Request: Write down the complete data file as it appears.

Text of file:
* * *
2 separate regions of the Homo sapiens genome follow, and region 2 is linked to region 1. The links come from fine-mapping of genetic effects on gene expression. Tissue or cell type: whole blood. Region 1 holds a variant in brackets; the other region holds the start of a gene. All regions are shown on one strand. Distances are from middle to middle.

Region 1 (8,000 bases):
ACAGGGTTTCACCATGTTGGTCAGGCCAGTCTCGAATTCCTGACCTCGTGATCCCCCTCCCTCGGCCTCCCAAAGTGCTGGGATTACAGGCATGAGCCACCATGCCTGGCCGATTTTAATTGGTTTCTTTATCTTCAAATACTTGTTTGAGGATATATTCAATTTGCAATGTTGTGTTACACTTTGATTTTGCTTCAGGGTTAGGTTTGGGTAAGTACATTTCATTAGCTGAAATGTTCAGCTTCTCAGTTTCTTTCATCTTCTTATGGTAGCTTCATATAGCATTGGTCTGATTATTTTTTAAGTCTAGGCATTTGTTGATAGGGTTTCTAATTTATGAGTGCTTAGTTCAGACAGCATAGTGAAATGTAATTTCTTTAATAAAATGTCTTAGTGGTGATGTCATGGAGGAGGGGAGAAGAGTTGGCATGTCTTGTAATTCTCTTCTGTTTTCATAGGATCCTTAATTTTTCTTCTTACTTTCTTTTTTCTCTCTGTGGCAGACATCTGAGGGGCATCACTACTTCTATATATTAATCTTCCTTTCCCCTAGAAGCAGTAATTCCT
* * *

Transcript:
2 separate regions of the Homo sapiens genome follow, and region 2 is linked to region 1. The links come from fine-mapping of genetic effects on gene expression. Tissue or cell type: whole blood. Region 1 holds a variant in brackets; the other region holds the start of a gene. All regions are shown on one strand. Distances are from middle to middle.

Region 1 (8,000 bases):
ACAGGGTTTCACCATGTTGGTCAGGCCAGTCTCGAATTCCTGACCTCGTGATCCCCCTCCCTCGGCCTCCCAAAGTGCTGGGATTACAGGCATGAGCCACCATGCCTGGCCGATTTTAATTGGTTTCTTTATCTTCAAATACTTGTTTGAGGATATATTCAATTTGCAATGTTGTGTTACACTTTGATTTTGCTTCAGGGTTAGGTTTGGGTAAGTACATTTCATTAGCTGAAATGTTCAGCTTCTCAGTTTCTTTCATCTTCTTATGGTAGCTTCATATAGCATTGGTCTGATTATTTTTTAAGTCTAGGCATTTGTTGATAGGGTTTCTAATTTATGAGTGCTTAGTTCAGACAGCATAGTGAAATGTAATTTCTTTAATAAAATGTCTTAGTGGTGATGTCATGGAGGAGGGGAGAAGAGTTGGCATGTCTTGTAATTCTCTTCTGTTTTCATAGGATCCTTAATTTTTCTTCTTACTTTCTTTTTTCTCTCTGTGGCAGACATCTGAGGGGCATCACTACTTCTATATATTAATCTTCCTTTCCCCTAGAAGCAGTAATTCCT